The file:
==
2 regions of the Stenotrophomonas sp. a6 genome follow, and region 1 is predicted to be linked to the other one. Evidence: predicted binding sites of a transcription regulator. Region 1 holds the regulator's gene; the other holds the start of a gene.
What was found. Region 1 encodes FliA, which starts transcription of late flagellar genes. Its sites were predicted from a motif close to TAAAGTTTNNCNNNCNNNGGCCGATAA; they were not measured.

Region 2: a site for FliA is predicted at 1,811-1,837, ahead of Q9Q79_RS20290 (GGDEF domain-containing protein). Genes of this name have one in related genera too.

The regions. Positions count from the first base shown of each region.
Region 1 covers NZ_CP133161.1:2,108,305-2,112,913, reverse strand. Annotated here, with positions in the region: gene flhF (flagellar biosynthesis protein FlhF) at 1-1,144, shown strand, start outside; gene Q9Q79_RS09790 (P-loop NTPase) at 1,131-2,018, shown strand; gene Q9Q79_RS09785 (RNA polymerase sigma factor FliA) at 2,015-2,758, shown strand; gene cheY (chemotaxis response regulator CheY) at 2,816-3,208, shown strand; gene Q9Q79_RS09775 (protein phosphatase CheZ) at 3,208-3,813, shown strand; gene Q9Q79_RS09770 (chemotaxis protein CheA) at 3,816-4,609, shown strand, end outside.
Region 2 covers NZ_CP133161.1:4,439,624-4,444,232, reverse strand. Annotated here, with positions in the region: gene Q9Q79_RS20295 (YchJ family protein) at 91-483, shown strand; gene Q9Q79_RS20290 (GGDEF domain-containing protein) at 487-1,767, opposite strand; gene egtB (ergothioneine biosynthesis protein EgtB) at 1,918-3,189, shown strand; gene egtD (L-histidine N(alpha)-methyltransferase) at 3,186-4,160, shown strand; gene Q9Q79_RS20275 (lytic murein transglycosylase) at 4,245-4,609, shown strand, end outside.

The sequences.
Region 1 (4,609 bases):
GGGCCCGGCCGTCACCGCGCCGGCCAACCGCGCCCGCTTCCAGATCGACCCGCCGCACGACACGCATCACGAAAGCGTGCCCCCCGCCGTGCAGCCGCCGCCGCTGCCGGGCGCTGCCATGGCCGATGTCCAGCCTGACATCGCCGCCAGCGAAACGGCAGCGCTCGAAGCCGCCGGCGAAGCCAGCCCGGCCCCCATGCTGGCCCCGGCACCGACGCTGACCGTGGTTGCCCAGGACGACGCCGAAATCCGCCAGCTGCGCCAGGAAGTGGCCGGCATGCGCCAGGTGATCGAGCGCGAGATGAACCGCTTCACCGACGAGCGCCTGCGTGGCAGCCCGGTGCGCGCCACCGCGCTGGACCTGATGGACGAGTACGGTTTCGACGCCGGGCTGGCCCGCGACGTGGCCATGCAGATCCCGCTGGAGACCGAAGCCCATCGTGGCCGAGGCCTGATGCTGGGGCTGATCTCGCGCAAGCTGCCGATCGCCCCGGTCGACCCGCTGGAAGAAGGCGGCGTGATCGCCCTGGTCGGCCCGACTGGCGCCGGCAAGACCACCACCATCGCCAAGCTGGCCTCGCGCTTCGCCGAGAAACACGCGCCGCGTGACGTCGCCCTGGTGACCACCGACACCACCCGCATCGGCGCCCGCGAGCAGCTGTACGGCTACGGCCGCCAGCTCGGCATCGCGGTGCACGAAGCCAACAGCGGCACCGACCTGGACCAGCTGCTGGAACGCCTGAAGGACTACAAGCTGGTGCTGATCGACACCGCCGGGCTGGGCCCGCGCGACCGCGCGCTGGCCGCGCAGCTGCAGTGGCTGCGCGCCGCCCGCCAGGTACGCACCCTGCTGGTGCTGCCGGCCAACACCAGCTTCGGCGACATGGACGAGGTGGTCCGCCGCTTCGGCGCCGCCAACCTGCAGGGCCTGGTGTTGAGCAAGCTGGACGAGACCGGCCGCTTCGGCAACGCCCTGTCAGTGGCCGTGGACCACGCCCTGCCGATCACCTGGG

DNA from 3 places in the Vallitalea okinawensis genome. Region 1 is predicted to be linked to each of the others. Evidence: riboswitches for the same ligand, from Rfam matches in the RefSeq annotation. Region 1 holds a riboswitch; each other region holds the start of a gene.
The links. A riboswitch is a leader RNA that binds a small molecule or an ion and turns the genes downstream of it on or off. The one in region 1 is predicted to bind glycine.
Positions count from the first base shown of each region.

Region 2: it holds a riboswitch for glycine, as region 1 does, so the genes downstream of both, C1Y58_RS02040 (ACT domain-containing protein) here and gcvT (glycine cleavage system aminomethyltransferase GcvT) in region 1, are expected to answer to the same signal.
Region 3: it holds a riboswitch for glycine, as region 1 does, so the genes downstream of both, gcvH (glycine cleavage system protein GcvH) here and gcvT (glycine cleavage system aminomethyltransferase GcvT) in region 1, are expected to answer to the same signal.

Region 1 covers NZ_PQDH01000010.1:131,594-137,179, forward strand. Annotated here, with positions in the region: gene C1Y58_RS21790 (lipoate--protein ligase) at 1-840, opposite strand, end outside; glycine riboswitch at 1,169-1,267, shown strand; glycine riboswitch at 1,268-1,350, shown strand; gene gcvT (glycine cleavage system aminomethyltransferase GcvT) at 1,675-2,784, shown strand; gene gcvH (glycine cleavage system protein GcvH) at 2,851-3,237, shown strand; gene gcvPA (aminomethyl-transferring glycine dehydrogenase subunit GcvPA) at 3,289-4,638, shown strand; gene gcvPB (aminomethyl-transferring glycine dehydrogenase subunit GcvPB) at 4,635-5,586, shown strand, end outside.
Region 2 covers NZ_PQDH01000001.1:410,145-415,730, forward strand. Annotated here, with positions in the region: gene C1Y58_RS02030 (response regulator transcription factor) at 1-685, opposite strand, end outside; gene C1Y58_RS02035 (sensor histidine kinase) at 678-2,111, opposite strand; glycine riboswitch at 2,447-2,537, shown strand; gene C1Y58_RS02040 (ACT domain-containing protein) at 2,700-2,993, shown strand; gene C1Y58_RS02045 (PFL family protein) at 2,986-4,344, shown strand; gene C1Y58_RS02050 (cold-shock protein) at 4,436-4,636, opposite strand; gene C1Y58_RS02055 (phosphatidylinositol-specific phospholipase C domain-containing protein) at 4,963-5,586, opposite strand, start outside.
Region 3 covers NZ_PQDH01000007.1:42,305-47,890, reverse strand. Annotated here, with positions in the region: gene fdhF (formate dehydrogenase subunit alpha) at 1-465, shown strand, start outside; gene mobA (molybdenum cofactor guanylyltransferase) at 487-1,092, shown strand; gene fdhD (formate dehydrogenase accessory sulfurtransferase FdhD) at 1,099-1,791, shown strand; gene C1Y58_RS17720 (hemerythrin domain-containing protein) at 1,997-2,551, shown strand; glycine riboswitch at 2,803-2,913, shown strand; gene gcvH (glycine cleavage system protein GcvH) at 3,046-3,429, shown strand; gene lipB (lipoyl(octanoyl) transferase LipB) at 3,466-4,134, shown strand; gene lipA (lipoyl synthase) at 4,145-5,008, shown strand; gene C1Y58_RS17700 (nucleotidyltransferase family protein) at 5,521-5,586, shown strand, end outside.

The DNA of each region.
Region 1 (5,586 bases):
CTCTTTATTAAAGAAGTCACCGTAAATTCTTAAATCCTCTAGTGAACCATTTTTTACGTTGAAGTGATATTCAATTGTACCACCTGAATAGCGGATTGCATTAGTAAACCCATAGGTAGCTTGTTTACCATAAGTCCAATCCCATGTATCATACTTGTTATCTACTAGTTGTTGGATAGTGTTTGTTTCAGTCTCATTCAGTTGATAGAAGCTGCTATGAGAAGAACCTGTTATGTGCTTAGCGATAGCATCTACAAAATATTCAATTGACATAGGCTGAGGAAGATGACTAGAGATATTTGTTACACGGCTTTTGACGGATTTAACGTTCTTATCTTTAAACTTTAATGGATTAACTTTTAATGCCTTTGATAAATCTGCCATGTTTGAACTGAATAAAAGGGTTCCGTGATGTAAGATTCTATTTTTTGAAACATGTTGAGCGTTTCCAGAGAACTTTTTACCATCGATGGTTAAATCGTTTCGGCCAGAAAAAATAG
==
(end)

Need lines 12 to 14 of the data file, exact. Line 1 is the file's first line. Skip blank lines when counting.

Positions count from the first base shown of each region.

Region 2: it holds a riboswitch for glycine, as region 1 does, so the genes downstream of both, C1Y58_RS02040 (ACT domain-containing protein) here and gcvT (glycine cleavage system aminomethyltransferase GcvT) in region 1, are expected to answer to the same signal.
Region 3: it holds a riboswitch for glycine, as region 1 does, so the genes downstream of both, gcvH (glycine cleavage system protein GcvH) here and gcvT (glycine cleavage system aminomethyltransferase GcvT) in region 1, are expected to answer to the same signal.